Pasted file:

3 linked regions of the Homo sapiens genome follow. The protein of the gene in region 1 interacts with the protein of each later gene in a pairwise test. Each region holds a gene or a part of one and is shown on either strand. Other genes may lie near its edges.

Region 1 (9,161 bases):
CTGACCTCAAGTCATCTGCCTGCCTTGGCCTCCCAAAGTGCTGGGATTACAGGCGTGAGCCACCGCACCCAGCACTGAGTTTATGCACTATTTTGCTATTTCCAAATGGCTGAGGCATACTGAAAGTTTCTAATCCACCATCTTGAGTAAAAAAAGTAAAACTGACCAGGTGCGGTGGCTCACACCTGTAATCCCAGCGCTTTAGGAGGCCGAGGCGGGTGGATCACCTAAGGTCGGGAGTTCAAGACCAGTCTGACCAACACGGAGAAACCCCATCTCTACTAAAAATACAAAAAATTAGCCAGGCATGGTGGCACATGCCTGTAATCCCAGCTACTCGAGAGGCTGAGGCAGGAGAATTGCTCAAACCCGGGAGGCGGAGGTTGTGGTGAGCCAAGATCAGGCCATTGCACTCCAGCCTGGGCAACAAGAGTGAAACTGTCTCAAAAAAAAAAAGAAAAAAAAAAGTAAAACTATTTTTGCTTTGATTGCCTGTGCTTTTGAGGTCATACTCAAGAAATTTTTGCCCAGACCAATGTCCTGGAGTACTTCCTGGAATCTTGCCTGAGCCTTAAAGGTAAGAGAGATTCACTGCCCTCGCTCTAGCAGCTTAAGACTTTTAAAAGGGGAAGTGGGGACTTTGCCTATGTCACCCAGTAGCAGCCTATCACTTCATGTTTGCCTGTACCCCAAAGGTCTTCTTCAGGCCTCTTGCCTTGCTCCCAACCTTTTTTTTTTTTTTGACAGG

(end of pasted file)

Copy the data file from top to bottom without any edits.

3 linked regions of the Homo sapiens genome follow. The protein of the gene in region 1 interacts with the protein of each later gene in a pairwise test. Each region holds a gene or a part of one and is shown on either strand. Other genes may lie near its edges.

Region 1 (9,161 bases):
CTGACCTCAAGTCATCTGCCTGCCTTGGCCTCCCAAAGTGCTGGGATTACAGGCGTGAGCCACCGCACCCAGCACTGAGTTTATGCACTATTTTGCTATTTCCAAATGGCTGAGGCATACTGAAAGTTTCTAATCCACCATCTTGAGTAAAAAAAGTAAAACTGACCAGGTGCGGTGGCTCACACCTGTAATCCCAGCGCTTTAGGAGGCCGAGGCGGGTGGATCACCTAAGGTCGGGAGTTCAAGACCAGTCTGACCAACACGGAGAAACCCCATCTCTACTAAAAATACAAAAAATTAGCCAGGCATGGTGGCACATGCCTGTAATCCCAGCTACTCGAGAGGCTGAGGCAGGAGAATTGCTCAAACCCGGGAGGCGGAGGTTGTGGTGAGCCAAGATCAGGCCATTGCACTCCAGCCTGGGCAACAAGAGTGAAACTGTCTCAAAAAAAAAAAGAAAAAAAAAAGTAAAACTATTTTTGCTTTGATTGCCTGTGCTTTTGAGGTCATACTCAAGAAATTTTTGCCCAGACCAATGTCCTGGAGTACTTCCTGGAATCTTGCCTGAGCCTTAAAGGTAAGAGAGATTCACTGCCCTCGCTCTAGCAGCTTAAGACTTTTAAAAGGGGAAGTGGGGACTTTGCCTATGTCACCCAGTAGCAGCCTATCACTTCATGTTTGCCTGTACCCCAAAGGTCTTCTTCAGGCCTCTTGCCTTGCTCCCAACCTTTTTTTTTTTTTTGACAGG